The Espresso Series Tanzania AA lineup from last March begins with a cup of Soba Cha Mizudashi—essentially cold-brew buckwheat tea that’s allowed to steep for 14 to 16 hours. Nutty in taste yet refreshing given its ice-cold character, it’s just the thing to welcome us into (and help us feel completely at home during) the virtual flight.
Tiutan prepares whatever espresso they’re highlighting in a flight two ways, so as to showcase the different expressions it can take. In this case, we’re acquainted with a washed coffee with beans from Handege, Kenya (“a nice everyday coffee [for us],” he says) care of Cebu-based micro roaster Current Roaster—which they serve as a straight-up espresso shot, allowing its tamarind- and cacao nib-evoking, fruity character to shine; and as a creamy cortado, which lets us in on its more mellow side and brings out the nuttier, more buttery notes from the coffee (the author is specifically reminded of muscovado-coated pili nuts). Though some coffee snobs can be quick to dismiss coffee with milk as inferior to its black counterpart, Tiutan emphasizes that it’s all about preference—aside from the fact that adding milk can actually bring out other flavor profiles in a cup of joe.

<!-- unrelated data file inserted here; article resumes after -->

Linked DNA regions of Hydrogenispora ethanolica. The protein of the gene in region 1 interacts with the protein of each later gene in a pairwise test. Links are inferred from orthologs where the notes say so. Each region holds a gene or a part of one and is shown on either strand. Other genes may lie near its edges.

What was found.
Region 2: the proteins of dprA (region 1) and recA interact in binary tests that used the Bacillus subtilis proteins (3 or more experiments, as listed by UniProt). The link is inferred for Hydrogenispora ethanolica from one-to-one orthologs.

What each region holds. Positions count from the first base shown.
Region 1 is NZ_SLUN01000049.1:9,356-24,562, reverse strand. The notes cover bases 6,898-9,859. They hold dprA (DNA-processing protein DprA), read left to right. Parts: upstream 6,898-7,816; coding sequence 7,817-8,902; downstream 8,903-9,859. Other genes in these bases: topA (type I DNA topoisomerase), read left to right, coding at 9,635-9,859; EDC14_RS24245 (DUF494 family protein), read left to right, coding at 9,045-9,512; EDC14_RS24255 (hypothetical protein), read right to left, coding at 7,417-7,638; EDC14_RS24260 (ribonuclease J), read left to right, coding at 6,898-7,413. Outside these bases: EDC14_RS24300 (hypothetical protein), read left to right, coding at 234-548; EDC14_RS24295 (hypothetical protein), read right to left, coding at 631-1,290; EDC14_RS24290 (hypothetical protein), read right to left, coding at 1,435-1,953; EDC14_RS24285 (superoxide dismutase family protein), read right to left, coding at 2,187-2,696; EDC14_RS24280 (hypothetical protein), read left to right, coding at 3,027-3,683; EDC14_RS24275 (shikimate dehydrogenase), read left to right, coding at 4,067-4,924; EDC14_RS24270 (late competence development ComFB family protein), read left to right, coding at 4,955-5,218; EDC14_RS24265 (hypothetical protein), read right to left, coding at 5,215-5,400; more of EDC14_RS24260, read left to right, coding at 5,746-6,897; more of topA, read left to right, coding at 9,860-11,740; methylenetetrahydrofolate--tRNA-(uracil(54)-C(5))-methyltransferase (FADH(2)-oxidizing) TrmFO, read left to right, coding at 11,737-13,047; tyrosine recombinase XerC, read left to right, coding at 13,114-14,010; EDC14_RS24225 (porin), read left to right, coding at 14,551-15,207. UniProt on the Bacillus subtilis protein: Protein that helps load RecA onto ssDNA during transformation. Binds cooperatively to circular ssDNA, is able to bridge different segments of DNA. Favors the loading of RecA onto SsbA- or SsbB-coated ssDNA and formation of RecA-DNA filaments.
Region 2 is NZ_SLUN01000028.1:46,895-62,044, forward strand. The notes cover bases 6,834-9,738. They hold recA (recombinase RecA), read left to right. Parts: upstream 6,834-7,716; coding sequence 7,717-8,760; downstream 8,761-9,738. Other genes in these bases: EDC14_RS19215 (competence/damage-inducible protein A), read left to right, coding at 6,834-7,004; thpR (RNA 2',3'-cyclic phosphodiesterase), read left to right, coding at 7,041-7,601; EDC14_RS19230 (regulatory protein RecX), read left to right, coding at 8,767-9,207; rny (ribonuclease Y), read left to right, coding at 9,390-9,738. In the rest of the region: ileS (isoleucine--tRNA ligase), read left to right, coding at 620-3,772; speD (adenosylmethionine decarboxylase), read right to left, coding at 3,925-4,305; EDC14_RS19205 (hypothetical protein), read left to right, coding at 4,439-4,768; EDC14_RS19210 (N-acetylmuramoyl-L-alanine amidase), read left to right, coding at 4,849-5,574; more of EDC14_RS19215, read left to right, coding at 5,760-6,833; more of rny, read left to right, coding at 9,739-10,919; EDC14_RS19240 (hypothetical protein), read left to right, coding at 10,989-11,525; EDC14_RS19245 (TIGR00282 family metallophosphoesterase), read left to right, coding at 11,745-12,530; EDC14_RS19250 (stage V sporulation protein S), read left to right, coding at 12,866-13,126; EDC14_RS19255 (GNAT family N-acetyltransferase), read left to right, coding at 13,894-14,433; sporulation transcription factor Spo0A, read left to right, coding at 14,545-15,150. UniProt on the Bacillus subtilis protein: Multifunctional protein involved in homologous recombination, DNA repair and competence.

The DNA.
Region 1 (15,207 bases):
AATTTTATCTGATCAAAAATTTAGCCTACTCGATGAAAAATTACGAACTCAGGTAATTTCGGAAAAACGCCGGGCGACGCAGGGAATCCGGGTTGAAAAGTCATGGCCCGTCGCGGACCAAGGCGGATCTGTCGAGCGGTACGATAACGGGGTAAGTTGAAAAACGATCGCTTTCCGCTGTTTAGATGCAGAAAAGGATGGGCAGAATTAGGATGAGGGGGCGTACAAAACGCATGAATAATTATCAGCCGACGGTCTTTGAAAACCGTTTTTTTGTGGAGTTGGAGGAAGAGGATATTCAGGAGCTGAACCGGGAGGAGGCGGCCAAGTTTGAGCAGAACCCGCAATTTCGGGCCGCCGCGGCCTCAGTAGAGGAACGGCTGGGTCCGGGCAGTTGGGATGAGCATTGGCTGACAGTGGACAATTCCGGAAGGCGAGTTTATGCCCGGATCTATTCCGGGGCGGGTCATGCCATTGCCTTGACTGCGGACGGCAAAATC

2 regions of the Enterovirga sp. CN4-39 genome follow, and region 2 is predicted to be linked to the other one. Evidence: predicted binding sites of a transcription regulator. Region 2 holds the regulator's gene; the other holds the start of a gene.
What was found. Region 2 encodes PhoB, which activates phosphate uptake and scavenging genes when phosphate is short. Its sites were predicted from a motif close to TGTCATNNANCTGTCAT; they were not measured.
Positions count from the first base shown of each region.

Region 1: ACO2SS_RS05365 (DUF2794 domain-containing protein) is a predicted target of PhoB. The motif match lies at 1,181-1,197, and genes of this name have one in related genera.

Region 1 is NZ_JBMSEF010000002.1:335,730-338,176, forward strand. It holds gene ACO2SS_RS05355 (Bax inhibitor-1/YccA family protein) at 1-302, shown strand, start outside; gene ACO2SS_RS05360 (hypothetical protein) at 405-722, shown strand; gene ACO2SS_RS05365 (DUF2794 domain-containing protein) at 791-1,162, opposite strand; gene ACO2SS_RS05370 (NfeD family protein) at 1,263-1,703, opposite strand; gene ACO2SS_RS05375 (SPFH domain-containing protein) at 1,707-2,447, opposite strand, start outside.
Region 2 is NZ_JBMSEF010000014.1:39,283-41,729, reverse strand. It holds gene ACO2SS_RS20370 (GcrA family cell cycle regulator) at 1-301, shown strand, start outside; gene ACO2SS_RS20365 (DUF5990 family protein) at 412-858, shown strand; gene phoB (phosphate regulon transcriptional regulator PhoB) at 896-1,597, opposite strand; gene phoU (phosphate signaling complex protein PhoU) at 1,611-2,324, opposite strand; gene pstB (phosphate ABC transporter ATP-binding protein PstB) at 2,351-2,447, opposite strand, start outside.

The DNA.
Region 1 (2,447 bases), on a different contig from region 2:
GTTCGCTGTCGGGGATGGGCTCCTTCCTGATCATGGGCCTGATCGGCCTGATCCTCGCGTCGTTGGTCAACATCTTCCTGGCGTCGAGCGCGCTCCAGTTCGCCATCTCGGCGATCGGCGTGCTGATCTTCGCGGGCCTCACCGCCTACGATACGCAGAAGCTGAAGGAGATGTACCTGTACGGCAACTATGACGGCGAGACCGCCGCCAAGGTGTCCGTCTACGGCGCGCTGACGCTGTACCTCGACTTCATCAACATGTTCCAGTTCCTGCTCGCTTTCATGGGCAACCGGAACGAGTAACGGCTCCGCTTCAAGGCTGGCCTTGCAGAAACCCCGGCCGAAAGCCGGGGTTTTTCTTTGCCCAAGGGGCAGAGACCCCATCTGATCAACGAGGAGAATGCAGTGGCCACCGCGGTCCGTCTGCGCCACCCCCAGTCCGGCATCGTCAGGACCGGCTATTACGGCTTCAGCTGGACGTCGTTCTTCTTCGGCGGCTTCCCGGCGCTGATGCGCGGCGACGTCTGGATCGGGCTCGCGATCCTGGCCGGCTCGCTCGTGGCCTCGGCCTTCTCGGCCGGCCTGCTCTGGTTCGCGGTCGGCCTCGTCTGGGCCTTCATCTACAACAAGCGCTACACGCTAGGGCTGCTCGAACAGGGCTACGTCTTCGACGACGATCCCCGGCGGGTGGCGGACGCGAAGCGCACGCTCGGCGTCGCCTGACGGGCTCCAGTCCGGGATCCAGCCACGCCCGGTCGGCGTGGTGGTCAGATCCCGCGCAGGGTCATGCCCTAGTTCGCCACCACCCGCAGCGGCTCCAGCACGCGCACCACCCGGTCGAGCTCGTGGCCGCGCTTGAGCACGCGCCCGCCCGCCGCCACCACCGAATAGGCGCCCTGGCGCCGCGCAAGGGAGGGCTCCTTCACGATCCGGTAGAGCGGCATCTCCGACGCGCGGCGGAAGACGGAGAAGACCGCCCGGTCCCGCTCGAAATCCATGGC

To go with this drink course is its partner-in-crime of Silvanas from Panaderya Toyo. With crisp meringue, a smooth buttercream filling, and a generous coating of crushed cashew nuts, it brings richness and crunch to the mix—and engages the taste buds just enough so as to draw you into taking more sips of the coffee.